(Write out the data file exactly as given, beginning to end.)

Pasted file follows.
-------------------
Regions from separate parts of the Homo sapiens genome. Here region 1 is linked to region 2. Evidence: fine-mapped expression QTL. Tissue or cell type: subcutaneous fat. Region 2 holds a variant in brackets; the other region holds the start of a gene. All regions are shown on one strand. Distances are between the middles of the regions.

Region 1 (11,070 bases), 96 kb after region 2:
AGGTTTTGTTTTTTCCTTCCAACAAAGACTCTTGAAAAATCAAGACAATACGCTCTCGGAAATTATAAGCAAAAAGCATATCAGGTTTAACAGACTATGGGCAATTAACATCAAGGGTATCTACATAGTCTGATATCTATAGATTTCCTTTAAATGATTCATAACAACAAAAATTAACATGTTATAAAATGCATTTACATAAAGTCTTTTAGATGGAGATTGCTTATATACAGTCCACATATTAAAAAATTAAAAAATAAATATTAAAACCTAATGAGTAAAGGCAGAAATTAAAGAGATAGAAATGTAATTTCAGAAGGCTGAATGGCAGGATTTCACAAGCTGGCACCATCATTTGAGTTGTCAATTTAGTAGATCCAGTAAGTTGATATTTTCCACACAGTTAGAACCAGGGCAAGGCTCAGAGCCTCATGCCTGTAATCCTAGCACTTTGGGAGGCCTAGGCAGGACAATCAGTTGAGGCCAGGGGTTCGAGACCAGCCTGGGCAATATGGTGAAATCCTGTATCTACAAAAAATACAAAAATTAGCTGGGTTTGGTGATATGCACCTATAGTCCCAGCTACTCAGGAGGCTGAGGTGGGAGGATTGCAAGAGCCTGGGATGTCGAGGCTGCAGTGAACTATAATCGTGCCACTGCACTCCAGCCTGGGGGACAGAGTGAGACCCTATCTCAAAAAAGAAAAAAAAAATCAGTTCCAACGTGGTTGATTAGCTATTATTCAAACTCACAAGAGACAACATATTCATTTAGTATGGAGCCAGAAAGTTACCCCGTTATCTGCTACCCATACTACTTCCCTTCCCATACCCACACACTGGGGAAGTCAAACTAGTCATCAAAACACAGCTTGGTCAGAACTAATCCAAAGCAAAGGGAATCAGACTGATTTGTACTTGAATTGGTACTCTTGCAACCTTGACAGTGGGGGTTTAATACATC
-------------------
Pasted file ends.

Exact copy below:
Regions from separate parts of the Homo sapiens genome. Here region 1 is linked to region 2. Evidence: fine-mapped expression QTL. Tissue or cell type: subcutaneous fat. Region 2 holds a variant in brackets; the other region holds the start of a gene. All regions are shown on one strand. Distances are between the middles of the regions.

Region 1 (11,070 bases), 96 kb after region 2:
AGGTTTTGTTTTTTCCTTCCAACAAAGACTCTTGAAAAATCAAGACAATACGCTCTCGGAAATTATAAGCAAAAAGCATATCAGGTTTAACAGACTATGGGCAATTAACATCAAGGGTATCTACATAGTCTGATATCTATAGATTTCCTTTAAATGATTCATAACAACAAAAATTAACATGTTATAAAATGCATTTACATAAAGTCTTTTAGATGGAGATTGCTTATATACAGTCCACATATTAAAAAATTAAAAAATAAATATTAAAACCTAATGAGTAAAGGCAGAAATTAAAGAGATAGAAATGTAATTTCAGAAGGCTGAATGGCAGGATTTCACAAGCTGGCACCATCATTTGAGTTGTCAATTTAGTAGATCCAGTAAGTTGATATTTTCCACACAGTTAGAACCAGGGCAAGGCTCAGAGCCTCATGCCTGTAATCCTAGCACTTTGGGAGGCCTAGGCAGGACAATCAGTTGAGGCCAGGGGTTCGAGACCAGCCTGGGCAATATGGTGAAATCCTGTATCTACAAAAAATACAAAAATTAGCTGGGTTTGGTGATATGCACCTATAGTCCCAGCTACTCAGGAGGCTGAGGTGGGAGGATTGCAAGAGCCTGGGATGTCGAGGCTGCAGTGAACTATAATCGTGCCACTGCACTCCAGCCTGGGGGACAGAGTGAGACCCTATCTCAAAAAAGAAAAAAAAAATCAGTTCCAACGTGGTTGATTAGCTATTATTCAAACTCACAAGAGACAACATATTCATTTAGTATGGAGCCAGAAAGTTACCCCGTTATCTGCTACCCATACTACTTCCCTTCCCATACCCACACACTGGGGAAGTCAAACTAGTCATCAAAACACAGCTTGGTCAGAACTAATCCAAAGCAAAGGGAATCAGACTGATTTGTACTTGAATTGGTACTCTTGCAACCTTGACAGTGGGGGTTTAATACATC